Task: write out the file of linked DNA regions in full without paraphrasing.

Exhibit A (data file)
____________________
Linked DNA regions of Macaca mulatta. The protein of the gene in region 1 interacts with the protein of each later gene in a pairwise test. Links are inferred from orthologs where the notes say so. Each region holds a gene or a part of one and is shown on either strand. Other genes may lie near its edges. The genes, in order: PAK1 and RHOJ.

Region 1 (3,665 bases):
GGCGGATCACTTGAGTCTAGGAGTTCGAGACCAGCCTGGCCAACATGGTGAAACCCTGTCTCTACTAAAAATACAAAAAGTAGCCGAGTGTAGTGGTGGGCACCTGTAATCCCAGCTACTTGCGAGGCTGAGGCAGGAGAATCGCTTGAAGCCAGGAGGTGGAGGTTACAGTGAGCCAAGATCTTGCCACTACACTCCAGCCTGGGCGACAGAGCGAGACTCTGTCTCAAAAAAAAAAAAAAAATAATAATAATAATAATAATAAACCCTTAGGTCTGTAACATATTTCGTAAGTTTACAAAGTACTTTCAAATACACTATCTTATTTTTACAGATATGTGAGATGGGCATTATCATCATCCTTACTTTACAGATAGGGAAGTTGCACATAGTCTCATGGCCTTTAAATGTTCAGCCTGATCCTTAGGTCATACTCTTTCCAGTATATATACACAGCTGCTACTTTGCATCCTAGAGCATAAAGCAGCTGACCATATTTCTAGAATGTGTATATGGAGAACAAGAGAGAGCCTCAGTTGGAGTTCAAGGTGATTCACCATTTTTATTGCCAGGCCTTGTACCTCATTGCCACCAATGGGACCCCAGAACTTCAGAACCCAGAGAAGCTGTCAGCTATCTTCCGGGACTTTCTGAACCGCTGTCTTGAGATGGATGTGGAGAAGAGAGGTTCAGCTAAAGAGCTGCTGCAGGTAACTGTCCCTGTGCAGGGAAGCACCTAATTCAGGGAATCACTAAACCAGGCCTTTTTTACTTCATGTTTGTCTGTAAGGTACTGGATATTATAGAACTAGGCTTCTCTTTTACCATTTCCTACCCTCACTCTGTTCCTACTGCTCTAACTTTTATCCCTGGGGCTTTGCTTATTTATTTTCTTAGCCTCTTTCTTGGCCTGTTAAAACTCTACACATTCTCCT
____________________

Linked DNA regions of Macaca mulatta. The protein of the gene in region 1 interacts with the protein of each later gene in a pairwise test. Links are inferred from orthologs where the notes say so. Each region holds a gene or a part of one and is shown on either strand. Other genes may lie near its edges. The genes, in order: PAK1 and RHOJ.

Region 1 (3,665 bases):
GGCGGATCACTTGAGTCTAGGAGTTCGAGACCAGCCTGGCCAACATGGTGAAACCCTGTCTCTACTAAAAATACAAAAAGTAGCCGAGTGTAGTGGTGGGCACCTGTAATCCCAGCTACTTGCGAGGCTGAGGCAGGAGAATCGCTTGAAGCCAGGAGGTGGAGGTTACAGTGAGCCAAGATCTTGCCACTACACTCCAGCCTGGGCGACAGAGCGAGACTCTGTCTCAAAAAAAAAAAAAAAATAATAATAATAATAATAATAAACCCTTAGGTCTGTAACATATTTCGTAAGTTTACAAAGTACTTTCAAATACACTATCTTATTTTTACAGATATGTGAGATGGGCATTATCATCATCCTTACTTTACAGATAGGGAAGTTGCACATAGTCTCATGGCCTTTAAATGTTCAGCCTGATCCTTAGGTCATACTCTTTCCAGTATATATACACAGCTGCTACTTTGCATCCTAGAGCATAAAGCAGCTGACCATATTTCTAGAATGTGTATATGGAGAACAAGAGAGAGCCTCAGTTGGAGTTCAAGGTGATTCACCATTTTTATTGCCAGGCCTTGTACCTCATTGCCACCAATGGGACCCCAGAACTTCAGAACCCAGAGAAGCTGTCAGCTATCTTCCGGGACTTTCTGAACCGCTGTCTTGAGATGGATGTGGAGAAGAGAGGTTCAGCTAAAGAGCTGCTGCAGGTAACTGTCCCTGTGCAGGGAAGCACCTAATTCAGGGAATCACTAAACCAGGCCTTTTTTACTTCATGTTTGTCTGTAAGGTACTGGATATTATAGAACTAGGCTTCTCTTTTACCATTTCCTACCCTCACTCTGTTCCTACTGCTCTAACTTTTATCCCTGGGGCTTTGCTTATTTATTTTCTTAGCCTCTTTCTTGGCCTGTTAAAACTCTACACATTCTCCT